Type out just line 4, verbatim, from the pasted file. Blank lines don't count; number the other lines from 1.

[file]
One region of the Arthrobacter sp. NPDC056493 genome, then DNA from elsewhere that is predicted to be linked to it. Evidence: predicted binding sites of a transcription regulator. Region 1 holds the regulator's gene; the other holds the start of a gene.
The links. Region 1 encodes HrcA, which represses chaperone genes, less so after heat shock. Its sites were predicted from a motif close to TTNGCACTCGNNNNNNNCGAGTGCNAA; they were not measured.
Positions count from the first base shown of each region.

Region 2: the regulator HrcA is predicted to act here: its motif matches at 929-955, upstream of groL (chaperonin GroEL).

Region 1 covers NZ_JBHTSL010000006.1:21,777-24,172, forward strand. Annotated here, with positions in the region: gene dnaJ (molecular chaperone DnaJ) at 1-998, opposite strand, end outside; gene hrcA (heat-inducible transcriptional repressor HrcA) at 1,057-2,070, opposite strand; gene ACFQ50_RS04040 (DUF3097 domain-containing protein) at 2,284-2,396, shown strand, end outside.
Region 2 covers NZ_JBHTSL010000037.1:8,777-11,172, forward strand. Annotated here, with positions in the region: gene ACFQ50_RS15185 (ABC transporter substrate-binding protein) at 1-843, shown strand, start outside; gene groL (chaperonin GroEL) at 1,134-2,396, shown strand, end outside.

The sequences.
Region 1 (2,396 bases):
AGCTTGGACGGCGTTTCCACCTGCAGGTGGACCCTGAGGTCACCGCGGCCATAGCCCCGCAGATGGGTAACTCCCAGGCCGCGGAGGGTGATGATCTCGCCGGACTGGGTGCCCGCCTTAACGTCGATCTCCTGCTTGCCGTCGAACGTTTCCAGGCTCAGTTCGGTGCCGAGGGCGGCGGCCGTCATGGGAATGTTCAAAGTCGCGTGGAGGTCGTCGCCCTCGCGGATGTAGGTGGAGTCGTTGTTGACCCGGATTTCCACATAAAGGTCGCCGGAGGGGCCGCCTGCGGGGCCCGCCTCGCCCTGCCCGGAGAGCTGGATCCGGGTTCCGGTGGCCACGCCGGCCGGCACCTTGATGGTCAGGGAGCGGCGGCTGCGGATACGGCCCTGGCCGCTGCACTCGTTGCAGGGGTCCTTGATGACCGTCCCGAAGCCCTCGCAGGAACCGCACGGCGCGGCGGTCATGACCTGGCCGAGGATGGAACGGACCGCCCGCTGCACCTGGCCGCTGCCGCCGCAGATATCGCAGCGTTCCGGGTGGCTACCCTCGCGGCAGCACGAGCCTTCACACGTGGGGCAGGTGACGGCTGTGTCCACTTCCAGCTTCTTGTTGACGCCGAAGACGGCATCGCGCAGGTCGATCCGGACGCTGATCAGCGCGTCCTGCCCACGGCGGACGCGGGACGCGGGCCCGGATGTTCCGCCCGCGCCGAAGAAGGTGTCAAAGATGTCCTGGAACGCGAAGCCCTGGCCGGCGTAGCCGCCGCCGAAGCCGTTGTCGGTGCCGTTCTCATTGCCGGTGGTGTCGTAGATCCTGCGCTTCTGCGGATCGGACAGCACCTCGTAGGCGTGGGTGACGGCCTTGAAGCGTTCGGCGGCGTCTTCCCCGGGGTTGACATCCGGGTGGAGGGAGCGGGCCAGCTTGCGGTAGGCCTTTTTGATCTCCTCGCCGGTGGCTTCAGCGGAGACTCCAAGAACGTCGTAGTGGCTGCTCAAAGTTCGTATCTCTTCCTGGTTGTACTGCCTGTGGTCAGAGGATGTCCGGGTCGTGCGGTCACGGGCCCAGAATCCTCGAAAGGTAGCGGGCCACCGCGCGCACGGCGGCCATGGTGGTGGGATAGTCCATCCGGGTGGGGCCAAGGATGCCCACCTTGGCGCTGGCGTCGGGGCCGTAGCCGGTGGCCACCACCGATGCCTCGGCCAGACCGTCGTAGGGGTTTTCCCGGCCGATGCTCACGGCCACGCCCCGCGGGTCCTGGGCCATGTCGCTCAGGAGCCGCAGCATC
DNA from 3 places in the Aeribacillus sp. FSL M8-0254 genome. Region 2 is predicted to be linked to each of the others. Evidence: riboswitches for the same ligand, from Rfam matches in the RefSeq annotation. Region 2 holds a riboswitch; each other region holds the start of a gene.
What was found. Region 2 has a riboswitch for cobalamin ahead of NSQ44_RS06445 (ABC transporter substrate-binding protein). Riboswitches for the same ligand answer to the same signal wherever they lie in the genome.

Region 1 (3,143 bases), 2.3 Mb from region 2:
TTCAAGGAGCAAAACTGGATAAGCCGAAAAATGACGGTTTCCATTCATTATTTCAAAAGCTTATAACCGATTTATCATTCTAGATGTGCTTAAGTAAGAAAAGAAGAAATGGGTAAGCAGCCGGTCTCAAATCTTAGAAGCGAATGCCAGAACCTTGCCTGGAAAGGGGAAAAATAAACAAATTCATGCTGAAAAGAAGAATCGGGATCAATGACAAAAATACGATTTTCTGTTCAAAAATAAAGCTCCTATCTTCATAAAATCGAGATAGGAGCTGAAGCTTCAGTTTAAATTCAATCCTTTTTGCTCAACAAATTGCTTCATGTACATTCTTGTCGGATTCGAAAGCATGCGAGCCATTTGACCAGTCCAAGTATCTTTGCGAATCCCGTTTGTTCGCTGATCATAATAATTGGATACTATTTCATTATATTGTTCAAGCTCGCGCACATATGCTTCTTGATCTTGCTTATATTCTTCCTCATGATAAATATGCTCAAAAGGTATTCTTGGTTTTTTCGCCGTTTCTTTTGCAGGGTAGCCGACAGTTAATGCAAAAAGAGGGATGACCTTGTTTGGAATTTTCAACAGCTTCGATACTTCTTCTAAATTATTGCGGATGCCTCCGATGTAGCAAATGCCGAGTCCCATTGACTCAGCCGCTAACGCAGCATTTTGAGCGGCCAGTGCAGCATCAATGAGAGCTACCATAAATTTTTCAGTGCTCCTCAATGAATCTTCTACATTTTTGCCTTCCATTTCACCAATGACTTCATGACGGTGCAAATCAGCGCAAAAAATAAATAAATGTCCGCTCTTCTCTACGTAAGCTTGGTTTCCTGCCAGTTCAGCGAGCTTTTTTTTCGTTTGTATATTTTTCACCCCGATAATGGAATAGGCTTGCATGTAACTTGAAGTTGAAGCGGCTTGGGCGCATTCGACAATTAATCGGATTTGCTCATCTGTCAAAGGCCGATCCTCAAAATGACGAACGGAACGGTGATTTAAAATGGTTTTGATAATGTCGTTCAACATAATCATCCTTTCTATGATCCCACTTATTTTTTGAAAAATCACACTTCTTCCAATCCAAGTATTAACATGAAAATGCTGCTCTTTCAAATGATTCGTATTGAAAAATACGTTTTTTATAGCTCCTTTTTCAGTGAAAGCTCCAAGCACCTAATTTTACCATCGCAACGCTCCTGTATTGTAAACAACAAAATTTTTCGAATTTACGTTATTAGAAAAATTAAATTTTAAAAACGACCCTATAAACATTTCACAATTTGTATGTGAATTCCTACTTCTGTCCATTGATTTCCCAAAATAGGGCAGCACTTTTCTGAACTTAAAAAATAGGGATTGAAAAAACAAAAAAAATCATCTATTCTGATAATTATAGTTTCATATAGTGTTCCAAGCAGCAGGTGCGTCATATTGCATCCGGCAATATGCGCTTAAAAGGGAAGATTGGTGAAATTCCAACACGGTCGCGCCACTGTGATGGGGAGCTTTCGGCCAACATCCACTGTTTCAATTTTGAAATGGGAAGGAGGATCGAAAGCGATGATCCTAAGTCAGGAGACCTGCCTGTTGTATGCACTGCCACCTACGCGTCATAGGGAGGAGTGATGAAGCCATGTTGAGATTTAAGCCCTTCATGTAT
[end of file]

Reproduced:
Region 2: the regulator HrcA is predicted to act here: its motif matches at 929-955, upstream of groL (chaperonin GroEL).